Annual $59bn funding gap could leave millions of children without basic skills

Children’s charity Theirworld urges world leaders to commit to innovative financing solutions

A $59 billion annual funding gap means more than half of the world’s children could lack the basic skills needed for employment by the end of the decade, education leaders say.

Governments were urged to step up and give priority to young people in Covid-19 recovery efforts.

Global children’s charity Theirworld calculated $75bn a year is needed in aid if the UN’s sustainable development goal of inclusive, equitable quality primary and secondary education by 2030 is to be met.

In 2019, only $16bn was given – a figure likely to fall after the pandemic savaged the global economy, and indications that governments are likely to cut aid programmes.

“Already underfunded, global education now needs additional resources for catch-up programmes, digital inclusion and the safe return to school,” said Gordon Brown, the UN’s special envoy for global education and former UK prime minister.

“To meet the sustainable development goal commitments between now and 2030, we must pressure governments not to cut their education budgets but to increase them, and call on the international community to reverse current plans for cuts in aid budgets for education."

Justin van Fleet, president of Theirworld, said leaving the next generation without basic skills would have a knock-on effect on global issues such as climate change, security and economic growth.

Before the pandemic, about 260 million children were not in school, a figure that rose to 1.6 billion last year when classrooms closed around the world.

Now, another 24 million, typically from the most marginalised and poorest regions, are at risk of never returning to school.

"Girls are now more vulnerable," Mr van Fleet told The National. Communities are less safe, more people are unemployed. Climate change remains unaddressed. Refugees are still not in school.

“Children are dying, really, before the age of 5, because their mothers didn’t have a basic education. That’s what we’re up against.”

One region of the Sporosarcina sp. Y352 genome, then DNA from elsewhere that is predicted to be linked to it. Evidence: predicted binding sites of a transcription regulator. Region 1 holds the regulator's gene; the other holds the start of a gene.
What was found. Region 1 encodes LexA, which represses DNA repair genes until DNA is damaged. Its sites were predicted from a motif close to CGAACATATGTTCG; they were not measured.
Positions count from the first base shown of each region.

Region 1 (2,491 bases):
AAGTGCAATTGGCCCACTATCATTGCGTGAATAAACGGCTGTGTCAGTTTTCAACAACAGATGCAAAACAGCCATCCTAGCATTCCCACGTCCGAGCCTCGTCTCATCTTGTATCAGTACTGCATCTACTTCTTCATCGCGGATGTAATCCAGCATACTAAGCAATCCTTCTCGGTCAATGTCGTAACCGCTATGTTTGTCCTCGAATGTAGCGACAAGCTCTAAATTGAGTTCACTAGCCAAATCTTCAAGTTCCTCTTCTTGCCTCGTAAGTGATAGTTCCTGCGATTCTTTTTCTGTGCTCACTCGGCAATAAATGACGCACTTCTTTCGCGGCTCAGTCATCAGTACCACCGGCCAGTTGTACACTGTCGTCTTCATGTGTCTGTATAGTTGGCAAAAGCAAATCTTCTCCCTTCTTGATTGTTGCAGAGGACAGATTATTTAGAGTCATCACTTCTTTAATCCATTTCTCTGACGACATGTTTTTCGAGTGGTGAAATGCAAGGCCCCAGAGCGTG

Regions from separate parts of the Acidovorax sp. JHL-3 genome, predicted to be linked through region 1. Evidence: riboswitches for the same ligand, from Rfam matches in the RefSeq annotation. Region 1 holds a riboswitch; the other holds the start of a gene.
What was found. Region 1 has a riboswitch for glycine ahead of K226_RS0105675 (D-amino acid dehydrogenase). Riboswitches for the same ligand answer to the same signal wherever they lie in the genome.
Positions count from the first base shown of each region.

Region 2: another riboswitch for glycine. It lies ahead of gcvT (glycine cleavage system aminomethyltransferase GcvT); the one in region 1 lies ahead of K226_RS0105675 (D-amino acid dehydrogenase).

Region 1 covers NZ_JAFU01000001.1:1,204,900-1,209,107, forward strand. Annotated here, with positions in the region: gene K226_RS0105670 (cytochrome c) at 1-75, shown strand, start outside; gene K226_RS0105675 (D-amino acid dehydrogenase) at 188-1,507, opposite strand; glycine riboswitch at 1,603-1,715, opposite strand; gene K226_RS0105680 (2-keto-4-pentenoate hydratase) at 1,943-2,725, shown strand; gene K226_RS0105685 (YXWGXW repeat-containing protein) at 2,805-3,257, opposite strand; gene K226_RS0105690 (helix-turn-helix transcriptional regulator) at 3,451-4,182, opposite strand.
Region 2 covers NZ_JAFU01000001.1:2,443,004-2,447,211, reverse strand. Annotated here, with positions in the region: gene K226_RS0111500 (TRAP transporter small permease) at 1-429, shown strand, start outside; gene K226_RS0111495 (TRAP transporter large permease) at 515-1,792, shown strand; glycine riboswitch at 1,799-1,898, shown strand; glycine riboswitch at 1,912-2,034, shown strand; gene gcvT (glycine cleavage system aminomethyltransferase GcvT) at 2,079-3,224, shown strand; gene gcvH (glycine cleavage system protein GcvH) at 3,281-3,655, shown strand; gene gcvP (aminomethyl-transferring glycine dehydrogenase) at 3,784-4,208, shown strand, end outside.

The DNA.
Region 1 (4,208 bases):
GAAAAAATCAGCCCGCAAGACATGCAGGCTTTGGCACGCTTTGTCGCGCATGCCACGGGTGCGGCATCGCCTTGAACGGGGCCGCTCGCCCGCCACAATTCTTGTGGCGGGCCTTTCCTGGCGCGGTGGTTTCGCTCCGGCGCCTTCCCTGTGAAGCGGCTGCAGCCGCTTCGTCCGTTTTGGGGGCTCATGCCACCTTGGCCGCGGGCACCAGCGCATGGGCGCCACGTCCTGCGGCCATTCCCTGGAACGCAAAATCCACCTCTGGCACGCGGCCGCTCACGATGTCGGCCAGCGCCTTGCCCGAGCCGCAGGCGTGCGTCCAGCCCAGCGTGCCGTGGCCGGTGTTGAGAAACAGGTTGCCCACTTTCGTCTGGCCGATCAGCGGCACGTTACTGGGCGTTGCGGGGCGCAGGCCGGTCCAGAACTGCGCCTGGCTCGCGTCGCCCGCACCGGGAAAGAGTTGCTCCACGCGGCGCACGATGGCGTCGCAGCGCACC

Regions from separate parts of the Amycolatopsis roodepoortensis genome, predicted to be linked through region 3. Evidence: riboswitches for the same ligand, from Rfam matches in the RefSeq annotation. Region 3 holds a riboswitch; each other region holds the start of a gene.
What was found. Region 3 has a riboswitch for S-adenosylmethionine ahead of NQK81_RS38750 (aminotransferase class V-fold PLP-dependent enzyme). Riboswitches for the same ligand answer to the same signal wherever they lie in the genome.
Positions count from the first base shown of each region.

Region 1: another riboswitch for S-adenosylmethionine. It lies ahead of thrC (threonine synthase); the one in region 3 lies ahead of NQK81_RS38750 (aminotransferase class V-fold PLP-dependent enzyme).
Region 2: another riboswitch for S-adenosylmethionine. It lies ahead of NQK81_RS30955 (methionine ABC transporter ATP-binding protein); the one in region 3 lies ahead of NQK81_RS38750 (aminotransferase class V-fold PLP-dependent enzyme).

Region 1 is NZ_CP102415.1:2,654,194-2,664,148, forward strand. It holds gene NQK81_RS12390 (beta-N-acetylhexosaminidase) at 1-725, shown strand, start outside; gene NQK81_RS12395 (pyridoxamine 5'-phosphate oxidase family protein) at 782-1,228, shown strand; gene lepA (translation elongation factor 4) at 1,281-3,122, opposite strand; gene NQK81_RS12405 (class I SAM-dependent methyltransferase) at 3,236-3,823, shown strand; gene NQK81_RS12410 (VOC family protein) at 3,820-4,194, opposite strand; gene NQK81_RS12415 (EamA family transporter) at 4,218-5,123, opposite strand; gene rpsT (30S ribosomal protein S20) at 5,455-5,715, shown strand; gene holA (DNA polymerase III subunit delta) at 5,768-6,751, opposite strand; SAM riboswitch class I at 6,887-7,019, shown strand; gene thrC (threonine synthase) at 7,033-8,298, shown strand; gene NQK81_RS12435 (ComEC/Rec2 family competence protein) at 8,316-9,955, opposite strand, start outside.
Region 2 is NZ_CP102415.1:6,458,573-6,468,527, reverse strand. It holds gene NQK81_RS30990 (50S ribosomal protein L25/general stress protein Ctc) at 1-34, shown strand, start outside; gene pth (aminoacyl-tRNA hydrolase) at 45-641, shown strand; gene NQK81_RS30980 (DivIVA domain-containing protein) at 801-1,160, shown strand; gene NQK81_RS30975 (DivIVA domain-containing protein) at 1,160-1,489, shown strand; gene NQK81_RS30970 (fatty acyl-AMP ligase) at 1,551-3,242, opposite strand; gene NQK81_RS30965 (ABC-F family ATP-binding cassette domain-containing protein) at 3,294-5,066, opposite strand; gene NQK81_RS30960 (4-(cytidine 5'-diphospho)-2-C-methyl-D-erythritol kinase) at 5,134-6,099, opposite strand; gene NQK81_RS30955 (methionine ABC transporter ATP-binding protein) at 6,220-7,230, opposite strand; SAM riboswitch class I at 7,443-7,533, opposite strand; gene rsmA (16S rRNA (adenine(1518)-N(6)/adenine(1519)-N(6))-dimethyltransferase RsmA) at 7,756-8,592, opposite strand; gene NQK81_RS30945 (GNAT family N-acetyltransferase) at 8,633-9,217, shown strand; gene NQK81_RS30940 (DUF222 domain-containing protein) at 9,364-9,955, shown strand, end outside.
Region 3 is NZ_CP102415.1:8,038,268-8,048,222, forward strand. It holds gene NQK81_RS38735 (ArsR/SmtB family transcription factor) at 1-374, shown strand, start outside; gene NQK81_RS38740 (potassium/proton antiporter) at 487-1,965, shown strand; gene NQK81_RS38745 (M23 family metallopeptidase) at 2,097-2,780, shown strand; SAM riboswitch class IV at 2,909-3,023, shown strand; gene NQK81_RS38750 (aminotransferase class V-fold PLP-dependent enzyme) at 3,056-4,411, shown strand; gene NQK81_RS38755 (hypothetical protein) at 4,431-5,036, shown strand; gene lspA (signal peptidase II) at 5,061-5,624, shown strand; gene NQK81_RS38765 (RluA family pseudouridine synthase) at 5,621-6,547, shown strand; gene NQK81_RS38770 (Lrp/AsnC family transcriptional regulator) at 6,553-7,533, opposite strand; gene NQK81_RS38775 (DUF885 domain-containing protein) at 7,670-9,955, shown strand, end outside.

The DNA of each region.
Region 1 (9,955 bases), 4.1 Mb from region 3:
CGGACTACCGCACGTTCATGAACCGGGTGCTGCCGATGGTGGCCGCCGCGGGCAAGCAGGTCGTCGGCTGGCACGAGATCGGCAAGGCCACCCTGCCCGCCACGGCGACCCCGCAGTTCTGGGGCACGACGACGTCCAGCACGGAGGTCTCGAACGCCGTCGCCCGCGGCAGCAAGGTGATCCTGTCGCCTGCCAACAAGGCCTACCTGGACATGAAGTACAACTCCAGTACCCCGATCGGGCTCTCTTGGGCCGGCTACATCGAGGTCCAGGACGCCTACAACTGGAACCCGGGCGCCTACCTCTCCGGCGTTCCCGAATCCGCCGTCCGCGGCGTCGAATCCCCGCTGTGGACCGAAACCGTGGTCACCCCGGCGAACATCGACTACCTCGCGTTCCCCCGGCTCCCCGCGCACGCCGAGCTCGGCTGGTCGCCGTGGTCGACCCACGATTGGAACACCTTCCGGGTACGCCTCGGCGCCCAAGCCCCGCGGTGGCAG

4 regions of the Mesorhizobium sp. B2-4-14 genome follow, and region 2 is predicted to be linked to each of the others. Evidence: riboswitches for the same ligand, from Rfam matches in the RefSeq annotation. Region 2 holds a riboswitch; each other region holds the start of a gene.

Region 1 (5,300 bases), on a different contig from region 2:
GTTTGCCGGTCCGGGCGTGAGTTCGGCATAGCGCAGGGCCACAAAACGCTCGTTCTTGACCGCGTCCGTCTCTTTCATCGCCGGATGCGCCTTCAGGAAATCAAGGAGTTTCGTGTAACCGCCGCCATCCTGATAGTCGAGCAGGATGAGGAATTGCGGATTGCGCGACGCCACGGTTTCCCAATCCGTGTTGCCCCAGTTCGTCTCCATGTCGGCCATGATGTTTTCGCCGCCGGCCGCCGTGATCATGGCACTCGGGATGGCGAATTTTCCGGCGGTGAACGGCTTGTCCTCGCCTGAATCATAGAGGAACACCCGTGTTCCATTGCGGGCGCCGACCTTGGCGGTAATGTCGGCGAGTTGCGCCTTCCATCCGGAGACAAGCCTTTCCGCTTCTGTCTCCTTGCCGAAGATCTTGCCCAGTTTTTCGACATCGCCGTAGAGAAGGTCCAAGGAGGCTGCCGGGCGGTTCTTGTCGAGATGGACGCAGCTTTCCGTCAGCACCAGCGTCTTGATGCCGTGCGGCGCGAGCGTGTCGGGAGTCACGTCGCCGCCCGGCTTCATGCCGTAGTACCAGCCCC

In its Education Finance Playbook, Theirworld calls on the G7 nations to set the standard in prioritising education when they meet in south-west England in June.

“There’s no way to invest in economic recovery and not make sure every young person has the skills that they need to participate in society, get a job and help to grow the economy,” Mr van Fleet said.

The pandemic should serve as “a real eye-opener” for the importance of sustainable development goals and education, he said.

While the monetary black hole is vast and requires “serious commitment", Theirworld said it was “attainable and practical” during the recovery from Covid-19.

It called on institutions to be fully funded and for greater support for the International Finance Facility for Education, a new fund designed to support lower-middle-income countries, and aiming to maximise the money donated.

It uses a mixtures of guarantees and grants from donors, alongside existing initiatives and institutions, to “supercharge” finance pools for education for developing countries.

“In the traditional aid model, making $22bn would cost $22bn,” the Education Finance Playbook said.

“But through innovative finance, it would only require the international community to contribute $2.75bn [$750m in cash payments guaranteeing contingent financing and $2bn in grants] for lower-income countries to gain access to $22bn for education.”

Theirworld said a collective $1bn commitment from the G7 to innovative funding such as the International Finance Facility for Education could lead to $25bn for children’s education.

The facility was backed by top officials including Mr Brown, who also served as the UK’s chancellor of the exchequer.

But Mr van Fleet believes there was a need to raise awareness.

Mr Brown urged that the international facility be used immediately and said that “for obvious reasons, we will need innovative financial instruments”.

Hiro Mizuno, the UN special envoy for innovative finance and sustainable investments, called for major global organisations and summits to commit to the fund in 2021.

“Conventional finance approach will not sufficiently support and fill the funding gap," Mr Mizuno said.

"It's critical for all financial players in the public and private sector to bring in innovative finance ideas."

Mr van Fleet said global leaders must honour their pledges and increase their ambition.

"Countries are investing a lot right now in recovery efforts and if the one thing that they want to save money on is on the backs of the poorest and most marginalised young people, I think that sends the wrong signal,” he said.

"We really need our leaders to step up for the next generation.”

His call was echoed by Amina Mohammed, deputy Secretary General of the UN, who called for more “investment in national education budgets, fully funding institutions and leveraging innovative finance”.

“Education must be at the core of the pandemic recovery efforts and the financing gap must be filled,” Ms Mohammed said.

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